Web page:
Thanks to the MMF’s recent efforts, newly discovered information may connect the Houston Bellotto with an 18th-century collector, Gottfried Winkler. That in turn may connect the Houston canvas with the one that Dr. Emden sold to the German government in 1938. The new potential findings will be carefully reviewed in light of what was previously known and now-accessible documentation. As the Museum’s independent research documented in 2007, Dr. Emden initiated the sale of his Bellotto (of which there are several versions) from his home in Switzerland, where the artwork was located, and he openly pursued and received his asking price. While the MMF’s information is helpful in determining prior ownership, it does not alter the legitimacy of the 1938 sale. Based on this documentation, the Museum’s ownership of its Bellotto likewise remains intact.

“The Museum maintains, as it did in 2007 and 2011, that the 1938 sale of Bellotto’s The Marketplace at Pirna to the German government was initiated by Dr. Emden, as a Swiss citizen, with the painting under his control at his villa in Switzerland, and concluded by him voluntarily,” said Gary Tinterow, Director, Margaret Alkek Williams Chair, of the Museum of Fine Arts, Houston. “There has been some doubt in the past as to whether the Houston Pirna was the Emden Pirna. This has been due to the existence of multiple versions, several of which were taken to the Munich Central Collecting Point after World War II, including two owned by Hitler. We are grateful that the MMF has shared the research that helps inform this vexing point. We will be updating the Bellotto’s provenance for the Museum’s internal records and website with the new information that has come to light, once it has been fully evaluated. In the meantime, the online provenance has been streamlined, at my request, by removing conjecture in order to focus on the fully documented facts.”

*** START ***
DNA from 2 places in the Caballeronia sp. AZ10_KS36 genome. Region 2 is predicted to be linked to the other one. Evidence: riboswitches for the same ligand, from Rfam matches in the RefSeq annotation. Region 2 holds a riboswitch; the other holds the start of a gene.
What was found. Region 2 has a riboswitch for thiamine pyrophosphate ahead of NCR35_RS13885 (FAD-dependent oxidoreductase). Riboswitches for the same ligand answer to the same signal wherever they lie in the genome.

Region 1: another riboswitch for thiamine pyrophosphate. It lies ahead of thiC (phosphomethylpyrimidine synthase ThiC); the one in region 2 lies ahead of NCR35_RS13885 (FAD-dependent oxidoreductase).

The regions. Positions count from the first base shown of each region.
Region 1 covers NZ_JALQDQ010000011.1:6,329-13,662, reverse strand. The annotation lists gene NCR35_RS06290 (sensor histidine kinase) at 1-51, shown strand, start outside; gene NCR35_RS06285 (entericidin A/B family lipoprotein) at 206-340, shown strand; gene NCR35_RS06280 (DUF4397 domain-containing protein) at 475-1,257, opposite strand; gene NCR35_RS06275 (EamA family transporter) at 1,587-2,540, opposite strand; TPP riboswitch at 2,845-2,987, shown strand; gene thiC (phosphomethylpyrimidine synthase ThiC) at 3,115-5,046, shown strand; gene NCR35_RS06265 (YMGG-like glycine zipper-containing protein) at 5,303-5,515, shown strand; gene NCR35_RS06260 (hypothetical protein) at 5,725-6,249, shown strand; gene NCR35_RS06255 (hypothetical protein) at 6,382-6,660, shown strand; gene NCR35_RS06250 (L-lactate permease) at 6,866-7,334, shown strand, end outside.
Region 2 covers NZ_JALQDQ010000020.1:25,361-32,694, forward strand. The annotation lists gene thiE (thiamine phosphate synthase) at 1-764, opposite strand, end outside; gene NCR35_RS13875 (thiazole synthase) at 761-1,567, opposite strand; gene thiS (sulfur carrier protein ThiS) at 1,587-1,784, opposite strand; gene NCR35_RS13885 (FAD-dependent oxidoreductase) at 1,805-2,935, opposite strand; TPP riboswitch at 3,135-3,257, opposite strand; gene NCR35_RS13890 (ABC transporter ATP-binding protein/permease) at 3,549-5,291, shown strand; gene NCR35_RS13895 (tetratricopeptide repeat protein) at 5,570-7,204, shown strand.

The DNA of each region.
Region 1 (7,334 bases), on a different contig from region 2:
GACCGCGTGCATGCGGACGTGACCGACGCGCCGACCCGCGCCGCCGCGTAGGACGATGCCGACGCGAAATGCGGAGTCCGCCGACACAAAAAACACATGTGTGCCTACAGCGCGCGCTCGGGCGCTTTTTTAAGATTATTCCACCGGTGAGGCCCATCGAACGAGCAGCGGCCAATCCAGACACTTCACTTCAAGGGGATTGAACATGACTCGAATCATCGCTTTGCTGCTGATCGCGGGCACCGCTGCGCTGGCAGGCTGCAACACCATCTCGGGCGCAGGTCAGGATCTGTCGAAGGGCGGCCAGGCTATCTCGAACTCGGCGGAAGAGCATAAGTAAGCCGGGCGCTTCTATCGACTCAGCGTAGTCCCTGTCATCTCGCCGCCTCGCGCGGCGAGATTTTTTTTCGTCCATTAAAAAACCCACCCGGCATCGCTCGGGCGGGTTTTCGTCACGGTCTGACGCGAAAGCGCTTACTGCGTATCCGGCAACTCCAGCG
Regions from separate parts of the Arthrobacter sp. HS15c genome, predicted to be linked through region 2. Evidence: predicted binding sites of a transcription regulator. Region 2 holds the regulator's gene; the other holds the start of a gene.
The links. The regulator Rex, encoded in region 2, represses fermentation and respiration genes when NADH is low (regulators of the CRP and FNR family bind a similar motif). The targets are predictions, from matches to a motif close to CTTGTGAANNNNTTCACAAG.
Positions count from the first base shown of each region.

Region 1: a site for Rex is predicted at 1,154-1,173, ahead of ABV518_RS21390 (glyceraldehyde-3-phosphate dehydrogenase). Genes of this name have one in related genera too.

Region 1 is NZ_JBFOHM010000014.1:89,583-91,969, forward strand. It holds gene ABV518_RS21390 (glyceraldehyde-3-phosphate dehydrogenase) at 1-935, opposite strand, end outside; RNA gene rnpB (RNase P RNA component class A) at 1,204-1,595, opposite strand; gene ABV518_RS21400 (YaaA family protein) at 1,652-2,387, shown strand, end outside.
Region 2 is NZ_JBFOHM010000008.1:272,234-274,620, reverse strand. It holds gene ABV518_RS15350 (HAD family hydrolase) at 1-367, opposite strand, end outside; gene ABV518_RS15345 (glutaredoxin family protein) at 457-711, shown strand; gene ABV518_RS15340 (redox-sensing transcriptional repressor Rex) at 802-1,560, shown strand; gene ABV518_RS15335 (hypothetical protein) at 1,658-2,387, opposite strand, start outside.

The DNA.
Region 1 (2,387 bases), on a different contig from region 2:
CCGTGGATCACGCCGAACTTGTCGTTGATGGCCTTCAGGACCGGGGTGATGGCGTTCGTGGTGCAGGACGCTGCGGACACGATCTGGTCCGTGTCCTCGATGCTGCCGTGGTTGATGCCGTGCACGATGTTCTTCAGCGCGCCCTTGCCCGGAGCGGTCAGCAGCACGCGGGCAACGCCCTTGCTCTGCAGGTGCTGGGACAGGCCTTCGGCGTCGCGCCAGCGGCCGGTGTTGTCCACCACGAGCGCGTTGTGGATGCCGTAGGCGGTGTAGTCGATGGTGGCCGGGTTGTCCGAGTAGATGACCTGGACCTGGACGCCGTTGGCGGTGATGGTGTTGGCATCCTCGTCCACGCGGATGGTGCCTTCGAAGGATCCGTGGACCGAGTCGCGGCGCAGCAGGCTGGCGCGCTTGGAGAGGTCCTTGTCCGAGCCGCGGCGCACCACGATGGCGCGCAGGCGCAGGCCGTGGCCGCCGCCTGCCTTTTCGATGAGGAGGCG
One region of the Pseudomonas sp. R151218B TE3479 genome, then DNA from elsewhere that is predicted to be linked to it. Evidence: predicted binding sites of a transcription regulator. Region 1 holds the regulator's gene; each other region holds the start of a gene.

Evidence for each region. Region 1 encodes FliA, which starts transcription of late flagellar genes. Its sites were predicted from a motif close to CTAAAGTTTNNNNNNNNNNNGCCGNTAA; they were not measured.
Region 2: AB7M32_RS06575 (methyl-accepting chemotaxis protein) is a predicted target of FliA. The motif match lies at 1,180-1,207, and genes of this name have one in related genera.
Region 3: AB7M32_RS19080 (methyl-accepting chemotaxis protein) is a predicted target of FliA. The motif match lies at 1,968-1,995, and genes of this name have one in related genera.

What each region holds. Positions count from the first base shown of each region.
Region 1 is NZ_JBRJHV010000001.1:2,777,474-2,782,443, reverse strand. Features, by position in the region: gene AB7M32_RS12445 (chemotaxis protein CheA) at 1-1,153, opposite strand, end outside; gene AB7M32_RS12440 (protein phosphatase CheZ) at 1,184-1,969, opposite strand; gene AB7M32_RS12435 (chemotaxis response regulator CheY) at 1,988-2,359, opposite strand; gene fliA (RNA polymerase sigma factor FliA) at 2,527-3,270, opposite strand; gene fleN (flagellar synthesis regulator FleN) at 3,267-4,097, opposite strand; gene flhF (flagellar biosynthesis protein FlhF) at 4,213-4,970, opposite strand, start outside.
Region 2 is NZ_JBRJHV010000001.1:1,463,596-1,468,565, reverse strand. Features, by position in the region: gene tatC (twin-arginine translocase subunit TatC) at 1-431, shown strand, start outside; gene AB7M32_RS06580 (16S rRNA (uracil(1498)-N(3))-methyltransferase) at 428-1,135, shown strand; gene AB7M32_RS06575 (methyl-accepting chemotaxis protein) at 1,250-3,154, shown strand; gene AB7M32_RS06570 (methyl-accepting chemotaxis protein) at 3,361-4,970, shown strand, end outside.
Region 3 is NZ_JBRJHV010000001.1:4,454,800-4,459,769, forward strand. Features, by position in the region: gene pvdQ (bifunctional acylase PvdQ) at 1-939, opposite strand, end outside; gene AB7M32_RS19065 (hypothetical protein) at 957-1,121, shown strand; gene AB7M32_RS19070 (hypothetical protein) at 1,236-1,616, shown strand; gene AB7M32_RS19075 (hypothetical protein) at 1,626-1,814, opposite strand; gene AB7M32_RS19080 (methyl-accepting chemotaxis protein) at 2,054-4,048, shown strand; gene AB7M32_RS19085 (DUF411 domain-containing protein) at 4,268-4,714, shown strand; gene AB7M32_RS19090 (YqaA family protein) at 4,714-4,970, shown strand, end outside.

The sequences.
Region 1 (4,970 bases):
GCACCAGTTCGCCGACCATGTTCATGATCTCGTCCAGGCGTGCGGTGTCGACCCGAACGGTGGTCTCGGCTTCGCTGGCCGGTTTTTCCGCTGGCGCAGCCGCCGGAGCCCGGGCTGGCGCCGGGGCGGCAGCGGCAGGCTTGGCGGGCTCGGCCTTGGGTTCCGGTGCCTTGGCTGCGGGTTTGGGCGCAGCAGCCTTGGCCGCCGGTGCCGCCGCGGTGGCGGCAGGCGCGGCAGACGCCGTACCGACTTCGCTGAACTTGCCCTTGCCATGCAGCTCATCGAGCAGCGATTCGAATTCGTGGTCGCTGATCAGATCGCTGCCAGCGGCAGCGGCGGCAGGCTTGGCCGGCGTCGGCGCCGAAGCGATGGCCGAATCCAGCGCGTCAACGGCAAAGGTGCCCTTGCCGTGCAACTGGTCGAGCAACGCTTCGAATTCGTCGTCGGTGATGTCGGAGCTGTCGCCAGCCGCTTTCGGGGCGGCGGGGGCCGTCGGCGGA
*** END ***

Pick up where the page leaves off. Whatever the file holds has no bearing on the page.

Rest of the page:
Updated August 6, 2021